One of the last times that Ansel will draw his numbers backwards

One of the last times that Ansel will tell me to put the cat in time out because she is terrorizing the fort 
and taking chunks out of Ansel's fingers

One of the last cardboard-o-glyphs expressing  displeasure with the cat

Sunday, March 7, 2010

Saturday, March 6, 2010

an upward slope

Last Saturday, the entire family went downhill skiing at the Montana/Idaho border. This has been the mildest winter in Spokane and our weekend have been fairly booked.  Unfortunately, we haven't made skiing the priority that it should be.   Ansel and Emmy have loved skiing from the very beginning (or I should say that Ansel LOVES skiing, but HATES riding the chairlift....still traumatized from last year).  To say that Savanna has hated skiing the previous 4 times that we have forced her to go would be an understatement.  She would shed instant tears just at the mention of the word "ski".  She has mentioned that she would rather be in school, eat worms, clean the house and then go to church for 3 hours.  But even after all of the protests, we weren't ready to give up on her. We have so many family trips planned that revolve around skiing and we really want her to enjoy them with us rather than reading a book in the lodge with the foul-mouthed teen-agers. (O.k.  I was ready acquiesce to the possibility that she would not be a skier and we needed to accept and embrace her differences.  But Corey has so much faith in the sport that he wouldn't give up.) 

I was dreading the day as we were driving the 90 miles to Lookout Pass.  I imagined a day of crying, taking boots on and off, and possibly a little yelling intermingled with stomping of feet.

But  didn't take into account that when you ski in a place where you can choose whether you eat your lunch in Idaho at noon or walk a few feet and eat in Montana at 1pm.  And when  the lift operator, wearing her overalls and galoshes, is personally cheering you on each time you come down the hill....miracles are bound to happen.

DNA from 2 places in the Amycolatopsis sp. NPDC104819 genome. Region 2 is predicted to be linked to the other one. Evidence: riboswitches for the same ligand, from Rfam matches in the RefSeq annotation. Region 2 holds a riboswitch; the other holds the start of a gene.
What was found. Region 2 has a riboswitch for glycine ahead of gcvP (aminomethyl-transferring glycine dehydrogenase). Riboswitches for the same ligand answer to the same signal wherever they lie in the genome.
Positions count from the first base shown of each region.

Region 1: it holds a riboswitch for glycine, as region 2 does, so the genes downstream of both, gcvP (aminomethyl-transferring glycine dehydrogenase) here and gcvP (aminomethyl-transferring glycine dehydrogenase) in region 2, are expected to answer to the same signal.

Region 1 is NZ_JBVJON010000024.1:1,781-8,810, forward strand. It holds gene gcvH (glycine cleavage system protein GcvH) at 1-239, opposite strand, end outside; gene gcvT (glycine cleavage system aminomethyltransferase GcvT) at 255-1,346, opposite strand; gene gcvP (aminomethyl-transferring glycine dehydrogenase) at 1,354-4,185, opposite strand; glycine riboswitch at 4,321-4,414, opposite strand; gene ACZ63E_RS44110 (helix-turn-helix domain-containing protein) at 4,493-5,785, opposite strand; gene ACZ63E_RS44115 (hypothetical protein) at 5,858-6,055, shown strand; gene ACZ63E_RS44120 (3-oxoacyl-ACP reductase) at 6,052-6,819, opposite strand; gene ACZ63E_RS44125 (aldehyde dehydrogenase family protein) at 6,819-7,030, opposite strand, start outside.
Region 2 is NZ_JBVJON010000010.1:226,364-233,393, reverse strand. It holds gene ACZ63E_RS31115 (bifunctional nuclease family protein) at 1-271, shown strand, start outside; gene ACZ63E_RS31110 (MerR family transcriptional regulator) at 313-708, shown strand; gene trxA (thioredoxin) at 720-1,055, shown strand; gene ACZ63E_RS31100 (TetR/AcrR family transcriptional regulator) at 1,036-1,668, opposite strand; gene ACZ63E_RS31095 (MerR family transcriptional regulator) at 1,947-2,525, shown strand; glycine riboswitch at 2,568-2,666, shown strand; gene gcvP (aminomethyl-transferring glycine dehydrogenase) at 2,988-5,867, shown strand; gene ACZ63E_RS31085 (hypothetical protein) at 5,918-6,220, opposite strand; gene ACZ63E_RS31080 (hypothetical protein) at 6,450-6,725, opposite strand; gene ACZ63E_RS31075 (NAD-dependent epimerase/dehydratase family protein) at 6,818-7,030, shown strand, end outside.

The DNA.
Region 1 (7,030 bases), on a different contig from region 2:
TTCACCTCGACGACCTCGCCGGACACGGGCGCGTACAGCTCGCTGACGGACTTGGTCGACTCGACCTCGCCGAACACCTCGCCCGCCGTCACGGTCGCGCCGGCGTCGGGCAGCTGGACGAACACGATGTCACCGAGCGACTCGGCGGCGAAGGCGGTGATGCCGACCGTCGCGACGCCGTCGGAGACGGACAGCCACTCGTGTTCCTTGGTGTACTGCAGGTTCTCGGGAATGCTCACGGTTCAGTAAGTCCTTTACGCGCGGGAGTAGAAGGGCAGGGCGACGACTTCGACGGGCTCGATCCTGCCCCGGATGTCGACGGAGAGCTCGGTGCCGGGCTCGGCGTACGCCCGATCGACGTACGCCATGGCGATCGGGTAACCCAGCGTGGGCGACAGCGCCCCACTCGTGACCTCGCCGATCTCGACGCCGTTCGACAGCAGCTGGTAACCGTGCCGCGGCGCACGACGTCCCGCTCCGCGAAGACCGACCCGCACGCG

Miracles happened 

Emmy was happy from the start. She felt a little unsure at first, as one always does on their first run of the season.  But she was back doing blue runs in no time and repeatedly expressing how much fun skiing was.
This is Savanna'a face before we started.  I actually didn't put the one containing tears...I can't risk being on her bad list right now.  

Ansel needed a little time to get readjusted to his skis.  He moved to a bigger size and we removed the tip connecters.  His first few runs looked a little like this.

And there is still the trouble of trying to keep Ansel's tongue out of the snow

I had never seen a tow rope before and I didn't expect it to be so strong.  I was a little worried that my kids arms would make it to the top, while their bodies were bleeding out at the bottom.  Ansel needed a little assistance at first and Savanna fell almost every time she got on.  But she got back up.  And back up. And back up.   

I took Emmy for a few runs and came back to see Ansel and Emmy skiing down side by side, happy as could be.

Savanna even got bored of the bunny hell and was ready for some real was HER idea.  She and Corey are the people on the last lift.  Emmy was ready to ride the lift by herself.  Miracles all over the place. 
Ansel is ready to race

By the end of the day, Ansel and Savanna had the hill to themselves and were going up and down without any assistance.  Yeah, they fell a few times.  But they got up and kept on skiing down.